Third Time's A ChARM? Intel To Manufacture ARM Chips After Atom Failures In Mobile Devices

After a failure to gain significant market share in the mobile market with its x86-based Atom line of chips, Intel is ready to switch strategies and start building ARM chips for other companies. Intel announced at the Intel Developers Forum (IDF) that it has licensed the ARM architecture so it can build 10nm ARM chips for fabless semiconductor companies.

Intel’s (Tragic) History With ARM

Intel has a history with ARM. In fact, the company acquired the StrongARM division from Digital Equipment Corporation (DEC) in 1997, and later renamed it XScale. However, because of various internal conflicts of interest between the ARM and x86 divisions and bad management decisions, Intel failed to turn Xscale into a success. It ended up selling Xscale to Marvell in 2006 for $600 million after having invested billions of dollars. That was only one year before Apple launched the ARM-based iPhone.

Intel had decided to focus on its x86 chips, and if the company was going to go lower-end than even its budget Celeron chip line, it was going to use an x86-chip to do it: Atom. However, Atom was initially targeted at Mobile Internet Devices (MIDs), which were some sort of mini-tablets with higher power consumption than smartphones. MIDs weren’t the success Intel thought they would be.

Fortunately for the company, netbooks started growing fast around the same time. The netbooks kept the Atom line alive and even thriving for several years. At the same time, Intel realized that touchscreen smartphones were an even bigger opportunity, but it didn’t have an ARM division anymore, and Atom's power usage was too high for such a device. That’s how Intel began the multi-year project to reduce Atom’s power consumption with each new generation.

When the 1.6 GHz Atom came out, it had vastly higher performance than the typical 300-400MHz ARM11 chips that were being put inside touchscreen smartphones such as the iPhone at the time. Not only did it have four times more clock speed, it could also execute significantly more instructions per clock as well.

On the performance side, Atom would easily beat the highest-end ARM chip. However, by the time Intel managed to bring Atom’s power consumption in line with the high-end ARM chips, the ARM chips became highly competitive in performance. They were also already too entrenched in the market for Intel to move the needle in its favor.

Not only that, but Intel also had to spend billions of dollars every year subsidizing its Atom chips so they could compete in price, due to the higher cost of building x86 chips on a more advanced process node. In comparison, multiple ARM chip makers could offer low-priced ARM chips for similar performance and power consumption levels, while still turning a profit. Intel’s strategy was simply unsustainable.

Intel tried to switch strategies by starting to license out Atom designs to other chip makers in the same way that ARM licenses out its designs to other companies. Intel licensed Atom to Rockchip and Spreadtrum, but as Intel saw before, Atom was only competitive if it also benefited from Intel’s more advanced process technology. Rockchip and Spreadtrum Atoms would have been built on TSMC’s 28nm planar process, so they wouldn’t have been as competitive in performance and power consumption as similarly priced ARM chips.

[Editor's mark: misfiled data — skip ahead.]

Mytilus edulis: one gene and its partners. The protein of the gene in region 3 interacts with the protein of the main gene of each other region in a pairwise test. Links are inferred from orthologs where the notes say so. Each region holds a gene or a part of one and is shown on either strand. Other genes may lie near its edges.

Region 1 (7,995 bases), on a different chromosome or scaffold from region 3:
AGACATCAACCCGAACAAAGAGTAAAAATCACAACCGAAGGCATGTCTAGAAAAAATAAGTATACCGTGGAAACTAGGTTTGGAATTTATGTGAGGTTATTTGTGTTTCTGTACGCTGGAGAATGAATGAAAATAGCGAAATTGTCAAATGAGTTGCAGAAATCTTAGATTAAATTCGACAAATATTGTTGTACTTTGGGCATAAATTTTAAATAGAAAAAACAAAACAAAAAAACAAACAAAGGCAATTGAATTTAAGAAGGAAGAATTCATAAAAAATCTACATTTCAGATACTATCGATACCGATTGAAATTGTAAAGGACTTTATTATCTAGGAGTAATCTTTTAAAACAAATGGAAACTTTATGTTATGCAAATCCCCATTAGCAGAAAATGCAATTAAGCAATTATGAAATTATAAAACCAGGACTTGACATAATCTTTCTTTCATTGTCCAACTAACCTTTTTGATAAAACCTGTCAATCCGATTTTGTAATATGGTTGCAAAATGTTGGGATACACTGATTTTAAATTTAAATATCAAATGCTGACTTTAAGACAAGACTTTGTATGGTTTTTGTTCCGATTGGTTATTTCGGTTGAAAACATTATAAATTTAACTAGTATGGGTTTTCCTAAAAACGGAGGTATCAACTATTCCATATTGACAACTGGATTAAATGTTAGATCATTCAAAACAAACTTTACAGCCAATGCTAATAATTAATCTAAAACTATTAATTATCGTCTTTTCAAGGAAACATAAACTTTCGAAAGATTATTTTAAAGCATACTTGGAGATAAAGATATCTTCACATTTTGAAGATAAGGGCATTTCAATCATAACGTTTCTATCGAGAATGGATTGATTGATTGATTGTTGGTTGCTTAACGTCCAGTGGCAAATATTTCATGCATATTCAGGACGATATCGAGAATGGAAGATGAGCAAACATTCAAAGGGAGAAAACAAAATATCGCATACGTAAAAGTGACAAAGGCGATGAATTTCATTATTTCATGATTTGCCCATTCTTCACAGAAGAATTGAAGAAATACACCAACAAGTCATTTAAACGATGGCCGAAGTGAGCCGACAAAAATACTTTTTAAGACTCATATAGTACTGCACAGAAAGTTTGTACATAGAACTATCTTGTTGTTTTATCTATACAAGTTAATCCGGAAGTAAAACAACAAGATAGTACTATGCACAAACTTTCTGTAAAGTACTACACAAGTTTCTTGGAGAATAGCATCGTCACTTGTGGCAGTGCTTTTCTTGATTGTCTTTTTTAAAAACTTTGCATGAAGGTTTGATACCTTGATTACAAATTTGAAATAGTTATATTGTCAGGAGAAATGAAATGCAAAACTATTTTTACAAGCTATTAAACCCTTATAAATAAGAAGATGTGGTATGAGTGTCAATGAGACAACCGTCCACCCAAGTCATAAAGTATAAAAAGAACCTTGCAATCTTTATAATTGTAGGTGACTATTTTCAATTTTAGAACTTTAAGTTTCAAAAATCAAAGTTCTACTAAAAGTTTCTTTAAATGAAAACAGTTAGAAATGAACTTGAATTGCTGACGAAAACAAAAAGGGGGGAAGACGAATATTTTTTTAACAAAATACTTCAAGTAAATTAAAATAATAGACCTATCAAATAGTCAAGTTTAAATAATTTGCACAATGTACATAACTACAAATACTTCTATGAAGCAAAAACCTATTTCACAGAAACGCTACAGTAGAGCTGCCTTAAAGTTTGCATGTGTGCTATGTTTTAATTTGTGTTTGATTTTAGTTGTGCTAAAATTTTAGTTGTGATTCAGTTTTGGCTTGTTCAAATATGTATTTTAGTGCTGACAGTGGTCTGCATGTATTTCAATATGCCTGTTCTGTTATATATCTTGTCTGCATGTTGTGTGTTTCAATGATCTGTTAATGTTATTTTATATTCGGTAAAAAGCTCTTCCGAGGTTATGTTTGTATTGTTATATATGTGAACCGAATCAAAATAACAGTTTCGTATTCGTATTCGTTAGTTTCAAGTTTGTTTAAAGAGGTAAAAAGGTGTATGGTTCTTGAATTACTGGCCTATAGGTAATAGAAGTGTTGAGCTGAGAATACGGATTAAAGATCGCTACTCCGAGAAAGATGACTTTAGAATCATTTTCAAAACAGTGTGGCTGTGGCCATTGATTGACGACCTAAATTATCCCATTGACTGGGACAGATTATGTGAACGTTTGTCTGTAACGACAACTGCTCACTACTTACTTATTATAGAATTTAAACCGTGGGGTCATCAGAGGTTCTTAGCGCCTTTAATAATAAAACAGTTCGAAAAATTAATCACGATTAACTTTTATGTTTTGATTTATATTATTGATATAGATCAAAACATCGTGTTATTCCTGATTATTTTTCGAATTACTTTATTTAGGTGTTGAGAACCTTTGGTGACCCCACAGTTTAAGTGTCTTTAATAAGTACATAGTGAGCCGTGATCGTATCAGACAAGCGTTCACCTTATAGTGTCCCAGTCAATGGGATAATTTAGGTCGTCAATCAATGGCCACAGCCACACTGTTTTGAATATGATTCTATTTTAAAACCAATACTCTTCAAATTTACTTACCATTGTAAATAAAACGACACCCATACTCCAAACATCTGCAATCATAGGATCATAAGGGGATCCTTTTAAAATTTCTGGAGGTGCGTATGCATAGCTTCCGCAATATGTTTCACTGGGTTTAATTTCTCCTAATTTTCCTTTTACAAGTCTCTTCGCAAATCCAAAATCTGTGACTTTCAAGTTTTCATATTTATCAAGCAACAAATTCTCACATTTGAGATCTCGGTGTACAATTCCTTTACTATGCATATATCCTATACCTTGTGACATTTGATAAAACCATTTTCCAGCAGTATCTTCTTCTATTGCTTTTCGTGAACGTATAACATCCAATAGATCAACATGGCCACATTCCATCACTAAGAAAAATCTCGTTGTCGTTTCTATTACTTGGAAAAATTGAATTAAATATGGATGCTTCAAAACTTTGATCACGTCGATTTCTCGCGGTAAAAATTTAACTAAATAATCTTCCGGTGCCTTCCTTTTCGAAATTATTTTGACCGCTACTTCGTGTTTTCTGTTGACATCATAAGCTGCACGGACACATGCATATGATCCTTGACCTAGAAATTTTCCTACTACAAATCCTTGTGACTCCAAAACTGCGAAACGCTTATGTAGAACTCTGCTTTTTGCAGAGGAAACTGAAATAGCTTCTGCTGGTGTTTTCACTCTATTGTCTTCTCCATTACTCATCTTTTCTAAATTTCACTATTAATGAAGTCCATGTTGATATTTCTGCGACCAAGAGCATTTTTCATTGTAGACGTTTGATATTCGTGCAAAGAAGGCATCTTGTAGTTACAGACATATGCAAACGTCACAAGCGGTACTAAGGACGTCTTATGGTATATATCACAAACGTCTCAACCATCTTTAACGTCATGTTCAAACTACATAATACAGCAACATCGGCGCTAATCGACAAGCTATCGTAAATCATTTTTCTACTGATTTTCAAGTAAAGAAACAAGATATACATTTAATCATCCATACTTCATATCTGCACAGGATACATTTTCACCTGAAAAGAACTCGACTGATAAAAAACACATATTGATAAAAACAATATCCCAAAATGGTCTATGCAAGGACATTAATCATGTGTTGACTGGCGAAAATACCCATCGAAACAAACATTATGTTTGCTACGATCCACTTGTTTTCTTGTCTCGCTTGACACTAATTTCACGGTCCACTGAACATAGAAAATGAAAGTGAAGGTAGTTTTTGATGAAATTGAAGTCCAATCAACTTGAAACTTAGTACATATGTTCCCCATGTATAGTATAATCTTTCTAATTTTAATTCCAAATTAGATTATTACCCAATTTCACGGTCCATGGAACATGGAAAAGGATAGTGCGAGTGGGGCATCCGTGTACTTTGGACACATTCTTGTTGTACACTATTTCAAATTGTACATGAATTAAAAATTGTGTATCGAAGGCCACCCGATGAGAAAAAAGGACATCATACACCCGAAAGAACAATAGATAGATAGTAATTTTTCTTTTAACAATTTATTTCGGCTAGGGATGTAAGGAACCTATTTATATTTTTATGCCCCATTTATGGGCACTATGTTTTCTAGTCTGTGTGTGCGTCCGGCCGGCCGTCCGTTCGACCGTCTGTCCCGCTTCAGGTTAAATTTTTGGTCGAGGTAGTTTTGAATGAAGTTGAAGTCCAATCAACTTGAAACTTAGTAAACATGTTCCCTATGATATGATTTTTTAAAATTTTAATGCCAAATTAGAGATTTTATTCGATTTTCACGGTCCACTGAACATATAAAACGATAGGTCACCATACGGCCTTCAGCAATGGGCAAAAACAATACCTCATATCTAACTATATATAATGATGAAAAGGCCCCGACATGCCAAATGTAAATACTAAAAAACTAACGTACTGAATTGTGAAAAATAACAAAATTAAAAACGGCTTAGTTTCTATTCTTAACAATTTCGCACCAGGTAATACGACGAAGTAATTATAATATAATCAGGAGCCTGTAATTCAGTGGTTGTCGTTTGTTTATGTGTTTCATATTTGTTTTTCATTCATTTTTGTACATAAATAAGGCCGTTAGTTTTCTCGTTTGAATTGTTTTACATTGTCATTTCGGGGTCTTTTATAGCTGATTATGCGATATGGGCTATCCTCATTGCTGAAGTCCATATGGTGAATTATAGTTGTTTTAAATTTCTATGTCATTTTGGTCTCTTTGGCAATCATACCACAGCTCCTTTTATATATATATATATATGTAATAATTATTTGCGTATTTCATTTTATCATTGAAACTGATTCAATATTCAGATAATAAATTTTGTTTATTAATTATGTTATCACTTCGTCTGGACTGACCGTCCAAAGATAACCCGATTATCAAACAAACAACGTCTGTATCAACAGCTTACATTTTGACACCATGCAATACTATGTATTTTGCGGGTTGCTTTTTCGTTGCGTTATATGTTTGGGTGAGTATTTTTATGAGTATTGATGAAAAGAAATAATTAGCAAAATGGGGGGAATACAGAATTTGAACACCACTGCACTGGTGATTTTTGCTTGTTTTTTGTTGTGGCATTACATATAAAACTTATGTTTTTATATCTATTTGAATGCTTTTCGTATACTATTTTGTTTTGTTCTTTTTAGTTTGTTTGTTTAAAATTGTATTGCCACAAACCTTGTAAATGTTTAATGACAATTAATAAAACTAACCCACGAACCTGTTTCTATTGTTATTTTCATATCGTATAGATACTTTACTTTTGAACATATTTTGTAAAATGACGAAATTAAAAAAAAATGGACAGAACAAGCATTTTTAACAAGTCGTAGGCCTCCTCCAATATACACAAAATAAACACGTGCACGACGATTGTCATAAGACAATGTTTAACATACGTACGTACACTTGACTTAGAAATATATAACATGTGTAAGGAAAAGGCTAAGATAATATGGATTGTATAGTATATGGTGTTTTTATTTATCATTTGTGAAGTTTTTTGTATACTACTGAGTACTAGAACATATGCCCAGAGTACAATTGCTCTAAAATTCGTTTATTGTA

Becoming An ARM Chip Manufacturer (And Its Perils)

Although companies like Samsung and TSMC have started eating away at Intel’s process technology advantage since they switched to FinFET technology and 14/16nm process nodes, Intel still possesses an advantage in manufacturing capabilities.

The company is now hoping that by becoming a manufacturer of chips for other companies, it can leverage that advantage to finally become a significant player in the smartphone market, even if not with its own chip designs. This way, Intel becomes not a competitor to Qualcomm, but a competitor to Samsung and TSMC’s foundry businesses.

On the face of it, this seems like a good strategy for Intel. The company has a leading manufacturing process and it’s the kind of business that makes billions of dollars every year for Samsung and TSMC. From that point of view, everything may just work out great for Intel, especially if it can capture Apple as a customer (so far it has gained LG as a customer, but LG doesn’t make too many chips of its own).

However, there are some downsides and pitfalls to this strategy, too.

First off, Moore’s Law seems to be fast approaching its death, as in the point beyond which transistors can’t be shrunk anymore. Intel will have to find some other way in which to significantly improve the manufacturing process every two years or so, or it won’t have much of a competitive advantage compared to other foundries. IBM, for instance, already seems to be ahead of Intel with its 7nm process technology, which uses Silicon-Germanium transistors and EUV lithography. That means it's not a given that Intel will continue to lead in process technology five years from now. Also, if Intel can’t keep its manufacturing prices low, it may find that customers will still flock to Samsung and TSMC.

Second, becoming an ARM chip manufacturer also represents a high risk for Intel’s x86 chip business. Intel has an x86 lock-in advantage in the Windows PC market right now, because Microsoft failed to make Windows RT a success. However, as Microsoft keeps promoting the Universal Windows Platform, and as the architecture-agnostic Chromebooks gain more market share, that lock-in may also disappear. Then, ARM chips can compete head-to-head against Intel in the notebook market, which wouldn’t be good news for Intel’s margins, as it would finally have some real competition in the PC market again.